“We do expect international brands in particular will have learned lessons from places like Bangladesh and Cambodia. And coming to Myanmar, they have a huge opportunity to not make mistakes of the past in terms of what very low wages mean, in terms of worker unrest and brand reputation issues,” she said.
Silvia Raccagni, a spokeswoman for the sustainability department of German sports brand Adidas — which sources from three footwear factories in Myanmar — said the company has plans to increase sourcing operations in Myanmar, and its suppliers already set wages higher than the new minimum wage. Raccagni added that the company is closely monitoring factories, and that allowances and bonuses have “remained the same as before Sept. 1.”
“Moreover, our costing system is such that the prices paid to our suppliers are adjusted seasonally to reflect the legally mandated wages,” Raccagni said, adding that the potential for the country is “very positive.”
H&M — which sources from 13 factories in Myanmar — said all its factories are required to pay at least the government-mandated amount, and a refusal would mean that the relationship would be terminated. A spokeswoman for the retailer added that some suppliers have reported that bonuses have been “incorporated” into the workers’ basic wage.
“They have communicated this to the workers and reported that this hasn’t resulted in lower wages than before. Most suppliers reported payment practices in line with our expectations, but for a couple,” she said. “We have asked each supplier to submit a plan stating how they will bring their practice in line with our expectations.”
Despite the workers strikes and complaints from employers, U Maung Maung Kyaw, head of office at the Ministry of Labor, said the current situation is an improvement.
“We can solve the other problems — the other problems meaning the overtime issues or bonuses or other payments. We can discuss…in the future,” he said, adding that the studies conducted by the government have shown that 3,600 kyat a day is a “fair” amount. “Some companies may face difficulties, but for most factories, we do not think it will affect them,” he said. “The beginning is always difficult but after some time, we can overcome the problems.”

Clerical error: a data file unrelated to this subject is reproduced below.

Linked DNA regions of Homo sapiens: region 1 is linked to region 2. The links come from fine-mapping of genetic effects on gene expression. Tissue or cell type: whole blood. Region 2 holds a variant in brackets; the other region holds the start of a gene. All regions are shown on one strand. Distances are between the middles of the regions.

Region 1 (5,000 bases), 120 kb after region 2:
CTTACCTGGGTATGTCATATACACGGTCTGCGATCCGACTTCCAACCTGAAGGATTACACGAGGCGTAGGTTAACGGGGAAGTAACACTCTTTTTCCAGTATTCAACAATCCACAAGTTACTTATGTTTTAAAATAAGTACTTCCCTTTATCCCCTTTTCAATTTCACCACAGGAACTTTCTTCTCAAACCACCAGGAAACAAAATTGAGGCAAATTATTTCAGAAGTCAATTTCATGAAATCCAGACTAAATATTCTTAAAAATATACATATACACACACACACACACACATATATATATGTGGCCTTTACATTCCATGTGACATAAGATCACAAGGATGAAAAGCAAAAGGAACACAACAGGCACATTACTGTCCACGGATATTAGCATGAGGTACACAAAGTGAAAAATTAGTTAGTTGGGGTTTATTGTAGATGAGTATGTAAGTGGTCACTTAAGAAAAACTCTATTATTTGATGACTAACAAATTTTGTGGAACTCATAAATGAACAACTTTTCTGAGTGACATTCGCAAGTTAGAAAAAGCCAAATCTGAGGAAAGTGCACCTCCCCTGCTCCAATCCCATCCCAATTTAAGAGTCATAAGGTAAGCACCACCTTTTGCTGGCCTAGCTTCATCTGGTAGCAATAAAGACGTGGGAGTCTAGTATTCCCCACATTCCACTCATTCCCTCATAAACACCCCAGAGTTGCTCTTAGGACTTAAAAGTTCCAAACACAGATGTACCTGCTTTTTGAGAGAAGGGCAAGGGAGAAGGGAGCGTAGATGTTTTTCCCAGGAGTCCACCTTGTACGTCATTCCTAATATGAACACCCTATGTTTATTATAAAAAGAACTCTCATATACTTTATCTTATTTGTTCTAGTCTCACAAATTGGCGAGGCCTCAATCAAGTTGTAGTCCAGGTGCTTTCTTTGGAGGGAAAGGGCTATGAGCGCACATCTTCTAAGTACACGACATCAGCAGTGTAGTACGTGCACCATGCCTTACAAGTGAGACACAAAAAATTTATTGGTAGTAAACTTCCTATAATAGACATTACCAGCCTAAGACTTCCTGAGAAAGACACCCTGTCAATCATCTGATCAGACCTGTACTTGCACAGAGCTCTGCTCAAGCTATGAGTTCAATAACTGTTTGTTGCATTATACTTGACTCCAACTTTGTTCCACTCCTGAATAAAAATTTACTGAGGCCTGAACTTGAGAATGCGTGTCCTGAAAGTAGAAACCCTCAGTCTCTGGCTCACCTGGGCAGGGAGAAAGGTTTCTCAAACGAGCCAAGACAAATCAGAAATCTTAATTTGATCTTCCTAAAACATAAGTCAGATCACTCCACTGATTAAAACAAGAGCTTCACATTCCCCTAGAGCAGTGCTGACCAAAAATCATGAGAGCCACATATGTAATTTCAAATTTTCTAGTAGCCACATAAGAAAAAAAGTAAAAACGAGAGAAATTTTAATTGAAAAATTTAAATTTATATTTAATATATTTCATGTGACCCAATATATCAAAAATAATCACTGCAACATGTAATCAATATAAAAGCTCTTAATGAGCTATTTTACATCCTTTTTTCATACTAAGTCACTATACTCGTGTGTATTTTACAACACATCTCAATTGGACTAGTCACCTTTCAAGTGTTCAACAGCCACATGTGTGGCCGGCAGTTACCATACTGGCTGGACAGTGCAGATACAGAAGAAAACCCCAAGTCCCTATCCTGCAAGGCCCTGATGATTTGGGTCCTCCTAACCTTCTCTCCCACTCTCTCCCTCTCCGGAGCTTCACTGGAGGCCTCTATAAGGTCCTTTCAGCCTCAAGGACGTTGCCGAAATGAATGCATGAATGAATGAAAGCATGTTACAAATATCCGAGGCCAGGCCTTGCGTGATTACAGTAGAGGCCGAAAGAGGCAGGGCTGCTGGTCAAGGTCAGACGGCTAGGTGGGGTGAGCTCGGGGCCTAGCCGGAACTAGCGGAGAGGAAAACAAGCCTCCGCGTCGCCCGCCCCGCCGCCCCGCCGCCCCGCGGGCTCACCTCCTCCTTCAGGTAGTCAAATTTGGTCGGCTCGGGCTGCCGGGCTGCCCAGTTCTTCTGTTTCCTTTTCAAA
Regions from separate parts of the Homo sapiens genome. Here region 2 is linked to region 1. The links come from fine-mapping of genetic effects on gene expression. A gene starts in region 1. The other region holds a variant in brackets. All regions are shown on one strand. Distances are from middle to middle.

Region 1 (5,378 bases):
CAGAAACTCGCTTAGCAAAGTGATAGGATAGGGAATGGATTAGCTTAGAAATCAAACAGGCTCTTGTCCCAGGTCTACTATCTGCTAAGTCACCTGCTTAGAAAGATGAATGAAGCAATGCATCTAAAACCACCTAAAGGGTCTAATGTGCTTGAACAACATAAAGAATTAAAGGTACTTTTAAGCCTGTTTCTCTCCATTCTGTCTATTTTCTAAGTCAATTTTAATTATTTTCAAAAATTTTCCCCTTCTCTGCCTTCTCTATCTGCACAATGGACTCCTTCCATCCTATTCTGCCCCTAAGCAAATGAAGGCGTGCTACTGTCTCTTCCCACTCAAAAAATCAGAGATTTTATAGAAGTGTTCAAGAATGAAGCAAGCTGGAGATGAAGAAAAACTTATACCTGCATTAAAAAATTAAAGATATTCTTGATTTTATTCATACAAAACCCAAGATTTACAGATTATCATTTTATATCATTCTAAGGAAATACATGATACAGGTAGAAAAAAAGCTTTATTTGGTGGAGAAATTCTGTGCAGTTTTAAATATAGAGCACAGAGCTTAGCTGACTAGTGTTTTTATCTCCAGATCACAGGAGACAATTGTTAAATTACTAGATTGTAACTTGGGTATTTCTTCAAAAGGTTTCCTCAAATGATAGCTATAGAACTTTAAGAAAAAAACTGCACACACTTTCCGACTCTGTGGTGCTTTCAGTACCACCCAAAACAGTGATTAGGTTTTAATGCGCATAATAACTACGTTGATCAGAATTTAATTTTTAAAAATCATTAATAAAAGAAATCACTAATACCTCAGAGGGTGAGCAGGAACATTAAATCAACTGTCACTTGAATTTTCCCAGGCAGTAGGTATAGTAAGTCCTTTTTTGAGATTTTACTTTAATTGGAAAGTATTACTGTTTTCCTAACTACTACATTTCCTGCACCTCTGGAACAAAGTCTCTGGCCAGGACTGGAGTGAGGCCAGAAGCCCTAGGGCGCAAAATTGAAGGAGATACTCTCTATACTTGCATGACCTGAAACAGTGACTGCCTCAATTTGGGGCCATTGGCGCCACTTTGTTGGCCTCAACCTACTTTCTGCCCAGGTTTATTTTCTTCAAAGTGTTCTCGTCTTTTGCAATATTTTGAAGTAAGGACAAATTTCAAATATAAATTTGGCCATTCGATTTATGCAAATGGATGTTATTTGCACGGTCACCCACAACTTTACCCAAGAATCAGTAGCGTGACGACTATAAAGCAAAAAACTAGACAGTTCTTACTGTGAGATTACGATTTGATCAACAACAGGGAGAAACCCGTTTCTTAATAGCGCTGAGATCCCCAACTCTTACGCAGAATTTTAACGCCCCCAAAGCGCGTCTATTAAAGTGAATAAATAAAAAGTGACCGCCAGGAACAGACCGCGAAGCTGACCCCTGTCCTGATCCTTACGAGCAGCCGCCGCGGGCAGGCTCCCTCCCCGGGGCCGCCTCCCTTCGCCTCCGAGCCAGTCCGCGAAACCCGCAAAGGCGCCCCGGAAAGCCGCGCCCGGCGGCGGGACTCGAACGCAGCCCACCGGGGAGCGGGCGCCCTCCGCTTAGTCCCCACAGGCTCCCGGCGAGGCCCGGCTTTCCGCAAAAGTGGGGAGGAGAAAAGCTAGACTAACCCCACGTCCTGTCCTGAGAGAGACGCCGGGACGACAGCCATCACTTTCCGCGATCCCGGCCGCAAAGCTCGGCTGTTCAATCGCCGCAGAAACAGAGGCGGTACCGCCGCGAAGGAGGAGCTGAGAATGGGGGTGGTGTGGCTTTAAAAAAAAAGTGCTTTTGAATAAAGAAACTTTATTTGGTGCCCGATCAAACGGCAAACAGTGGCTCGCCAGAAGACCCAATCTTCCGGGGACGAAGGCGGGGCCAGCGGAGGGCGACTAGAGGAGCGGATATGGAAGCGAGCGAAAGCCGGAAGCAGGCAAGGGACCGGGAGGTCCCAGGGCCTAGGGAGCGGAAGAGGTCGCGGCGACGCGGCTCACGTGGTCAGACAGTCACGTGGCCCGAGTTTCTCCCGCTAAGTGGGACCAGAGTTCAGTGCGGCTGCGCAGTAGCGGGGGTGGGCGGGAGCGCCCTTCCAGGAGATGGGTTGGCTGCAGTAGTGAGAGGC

The local industry looks set to benefit, too, from a declining kyat, down more than 20 percent this year.
“If this industry really cannot survive on paying 3,600 kyat [a day], then it will not be viable for the long-term, and Myanmar should not divert scarce resources to it,” Sean Turnell, a Myanmar economics expert at Sydney’s Macquarie University, said. “These industries should be 20 percent more competitive than they were a year ago.”
For Than Than Swe, a 20-year-old sewing operator at H&M supplier Myanmar York, the new minimum wage has been a relief. Before Sept. 1, she worked overtime daily to get a total monthly income of 110,000 kyat, or $86. Now, with the minimum wage, she finds it easier, and was able to take home 150,000 kyat, or $117, in the first month after the minimum was introduced.
“Now we don’t have to work overtime to get that equivalent amount,” she said. “For me, I am really thankful to the factory because I get some overtime and because I get paid more, even though [the overtime hours] are not regular.”